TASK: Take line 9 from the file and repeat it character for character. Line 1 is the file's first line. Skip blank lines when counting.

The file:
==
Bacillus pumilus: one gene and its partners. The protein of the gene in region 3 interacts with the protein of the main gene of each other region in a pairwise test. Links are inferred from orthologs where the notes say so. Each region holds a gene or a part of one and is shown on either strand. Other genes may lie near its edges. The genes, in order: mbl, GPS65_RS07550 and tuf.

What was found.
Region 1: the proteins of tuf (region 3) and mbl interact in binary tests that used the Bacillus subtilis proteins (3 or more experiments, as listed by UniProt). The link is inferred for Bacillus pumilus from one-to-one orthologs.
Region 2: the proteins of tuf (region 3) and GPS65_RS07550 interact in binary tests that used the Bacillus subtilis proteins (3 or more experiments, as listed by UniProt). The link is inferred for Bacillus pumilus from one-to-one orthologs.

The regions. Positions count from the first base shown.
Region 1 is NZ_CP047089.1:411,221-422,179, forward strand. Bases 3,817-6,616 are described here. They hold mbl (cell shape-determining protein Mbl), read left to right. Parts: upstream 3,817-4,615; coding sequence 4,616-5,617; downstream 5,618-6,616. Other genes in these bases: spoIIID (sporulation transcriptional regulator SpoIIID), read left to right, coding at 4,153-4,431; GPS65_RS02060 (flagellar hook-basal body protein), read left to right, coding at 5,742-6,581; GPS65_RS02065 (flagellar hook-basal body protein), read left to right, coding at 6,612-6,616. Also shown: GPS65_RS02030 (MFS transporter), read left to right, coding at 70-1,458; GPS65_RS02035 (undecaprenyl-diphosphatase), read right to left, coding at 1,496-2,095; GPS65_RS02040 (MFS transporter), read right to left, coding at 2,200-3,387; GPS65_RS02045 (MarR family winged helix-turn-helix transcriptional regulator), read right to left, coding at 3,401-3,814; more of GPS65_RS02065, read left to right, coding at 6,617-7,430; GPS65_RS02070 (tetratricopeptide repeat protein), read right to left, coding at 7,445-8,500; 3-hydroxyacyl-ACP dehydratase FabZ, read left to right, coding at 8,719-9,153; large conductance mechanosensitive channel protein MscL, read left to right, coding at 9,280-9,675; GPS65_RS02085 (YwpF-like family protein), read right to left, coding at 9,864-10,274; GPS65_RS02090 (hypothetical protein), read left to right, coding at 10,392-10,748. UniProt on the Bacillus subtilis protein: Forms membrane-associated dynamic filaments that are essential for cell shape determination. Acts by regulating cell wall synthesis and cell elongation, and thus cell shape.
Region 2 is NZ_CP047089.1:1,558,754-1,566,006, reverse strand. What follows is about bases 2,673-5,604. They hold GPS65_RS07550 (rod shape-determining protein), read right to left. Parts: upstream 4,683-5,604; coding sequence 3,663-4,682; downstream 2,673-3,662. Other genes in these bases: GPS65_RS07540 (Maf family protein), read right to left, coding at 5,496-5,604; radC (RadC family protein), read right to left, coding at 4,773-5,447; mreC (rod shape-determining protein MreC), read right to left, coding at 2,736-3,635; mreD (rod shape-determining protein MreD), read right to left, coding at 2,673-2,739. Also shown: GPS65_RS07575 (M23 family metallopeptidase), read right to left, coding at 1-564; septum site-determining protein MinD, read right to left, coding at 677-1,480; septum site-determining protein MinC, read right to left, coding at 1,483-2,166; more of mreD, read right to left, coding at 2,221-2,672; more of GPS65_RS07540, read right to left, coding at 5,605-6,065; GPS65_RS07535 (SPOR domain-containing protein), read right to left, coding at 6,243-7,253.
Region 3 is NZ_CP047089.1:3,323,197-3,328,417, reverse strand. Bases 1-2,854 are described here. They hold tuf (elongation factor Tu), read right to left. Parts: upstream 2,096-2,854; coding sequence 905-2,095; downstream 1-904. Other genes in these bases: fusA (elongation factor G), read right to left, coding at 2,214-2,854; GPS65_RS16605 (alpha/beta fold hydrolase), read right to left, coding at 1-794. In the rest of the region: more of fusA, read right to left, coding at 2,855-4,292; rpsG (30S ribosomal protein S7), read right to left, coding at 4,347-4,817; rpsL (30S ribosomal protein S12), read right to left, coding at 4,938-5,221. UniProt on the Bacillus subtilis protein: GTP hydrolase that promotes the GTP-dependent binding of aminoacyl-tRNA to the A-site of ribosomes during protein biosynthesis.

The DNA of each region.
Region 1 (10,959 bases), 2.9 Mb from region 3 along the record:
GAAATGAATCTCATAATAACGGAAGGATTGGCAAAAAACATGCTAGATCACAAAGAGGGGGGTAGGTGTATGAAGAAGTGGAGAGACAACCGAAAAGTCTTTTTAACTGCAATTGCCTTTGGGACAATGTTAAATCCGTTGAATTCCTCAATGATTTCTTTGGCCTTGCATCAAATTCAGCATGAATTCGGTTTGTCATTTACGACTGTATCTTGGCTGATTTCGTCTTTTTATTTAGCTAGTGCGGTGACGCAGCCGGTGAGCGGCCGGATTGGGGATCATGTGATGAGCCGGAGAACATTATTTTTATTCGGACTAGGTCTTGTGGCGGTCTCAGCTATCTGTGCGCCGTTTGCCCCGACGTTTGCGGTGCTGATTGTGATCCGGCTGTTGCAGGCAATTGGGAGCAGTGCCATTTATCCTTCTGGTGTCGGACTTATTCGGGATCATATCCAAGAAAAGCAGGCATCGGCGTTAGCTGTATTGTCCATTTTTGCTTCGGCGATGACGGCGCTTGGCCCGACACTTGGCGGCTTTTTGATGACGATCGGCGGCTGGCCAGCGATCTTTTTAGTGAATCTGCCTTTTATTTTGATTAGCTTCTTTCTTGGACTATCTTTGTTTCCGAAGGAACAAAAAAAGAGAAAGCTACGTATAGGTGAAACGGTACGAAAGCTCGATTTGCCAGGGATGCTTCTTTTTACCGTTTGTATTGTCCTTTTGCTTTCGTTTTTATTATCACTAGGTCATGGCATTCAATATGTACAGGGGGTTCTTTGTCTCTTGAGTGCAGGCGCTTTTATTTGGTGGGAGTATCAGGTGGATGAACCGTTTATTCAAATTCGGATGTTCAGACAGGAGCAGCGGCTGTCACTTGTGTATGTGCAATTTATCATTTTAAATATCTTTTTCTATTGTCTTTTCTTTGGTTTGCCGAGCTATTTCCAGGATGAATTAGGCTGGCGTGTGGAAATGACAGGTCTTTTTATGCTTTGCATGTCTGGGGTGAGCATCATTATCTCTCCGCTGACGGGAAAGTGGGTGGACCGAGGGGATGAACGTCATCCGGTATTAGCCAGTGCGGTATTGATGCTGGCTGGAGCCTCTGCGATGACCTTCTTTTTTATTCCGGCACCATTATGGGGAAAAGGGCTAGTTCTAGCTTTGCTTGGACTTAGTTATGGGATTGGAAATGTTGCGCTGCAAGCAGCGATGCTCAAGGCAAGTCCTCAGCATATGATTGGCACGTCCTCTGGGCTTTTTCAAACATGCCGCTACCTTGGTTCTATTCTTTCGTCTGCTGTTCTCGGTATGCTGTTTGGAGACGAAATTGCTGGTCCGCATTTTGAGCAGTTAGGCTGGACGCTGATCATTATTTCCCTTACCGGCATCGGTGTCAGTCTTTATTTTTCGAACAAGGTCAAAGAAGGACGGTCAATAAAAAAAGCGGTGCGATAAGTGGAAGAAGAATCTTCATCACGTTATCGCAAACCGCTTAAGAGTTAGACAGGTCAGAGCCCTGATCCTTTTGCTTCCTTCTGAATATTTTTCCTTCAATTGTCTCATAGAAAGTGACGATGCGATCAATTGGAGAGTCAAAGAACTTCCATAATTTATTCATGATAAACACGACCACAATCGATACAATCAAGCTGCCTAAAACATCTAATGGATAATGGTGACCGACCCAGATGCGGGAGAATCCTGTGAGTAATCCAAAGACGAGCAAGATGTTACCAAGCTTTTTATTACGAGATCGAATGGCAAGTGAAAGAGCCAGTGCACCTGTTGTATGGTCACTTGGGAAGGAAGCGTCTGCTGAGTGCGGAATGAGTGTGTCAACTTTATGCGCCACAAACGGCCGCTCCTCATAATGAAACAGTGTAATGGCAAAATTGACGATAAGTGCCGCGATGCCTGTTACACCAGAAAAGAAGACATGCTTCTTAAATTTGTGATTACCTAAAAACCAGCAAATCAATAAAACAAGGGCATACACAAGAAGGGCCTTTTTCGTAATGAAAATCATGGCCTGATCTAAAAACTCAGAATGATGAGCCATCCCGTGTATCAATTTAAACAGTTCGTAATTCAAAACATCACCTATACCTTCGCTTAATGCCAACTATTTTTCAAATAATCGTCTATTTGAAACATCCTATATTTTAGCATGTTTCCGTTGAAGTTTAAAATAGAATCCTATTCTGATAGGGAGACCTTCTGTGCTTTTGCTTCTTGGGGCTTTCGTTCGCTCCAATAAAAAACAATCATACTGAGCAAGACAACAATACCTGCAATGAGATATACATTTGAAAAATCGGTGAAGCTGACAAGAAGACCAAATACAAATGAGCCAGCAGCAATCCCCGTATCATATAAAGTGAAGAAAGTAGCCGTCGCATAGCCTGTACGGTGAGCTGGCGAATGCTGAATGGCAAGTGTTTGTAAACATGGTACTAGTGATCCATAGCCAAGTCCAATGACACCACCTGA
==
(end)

The DNA of each region.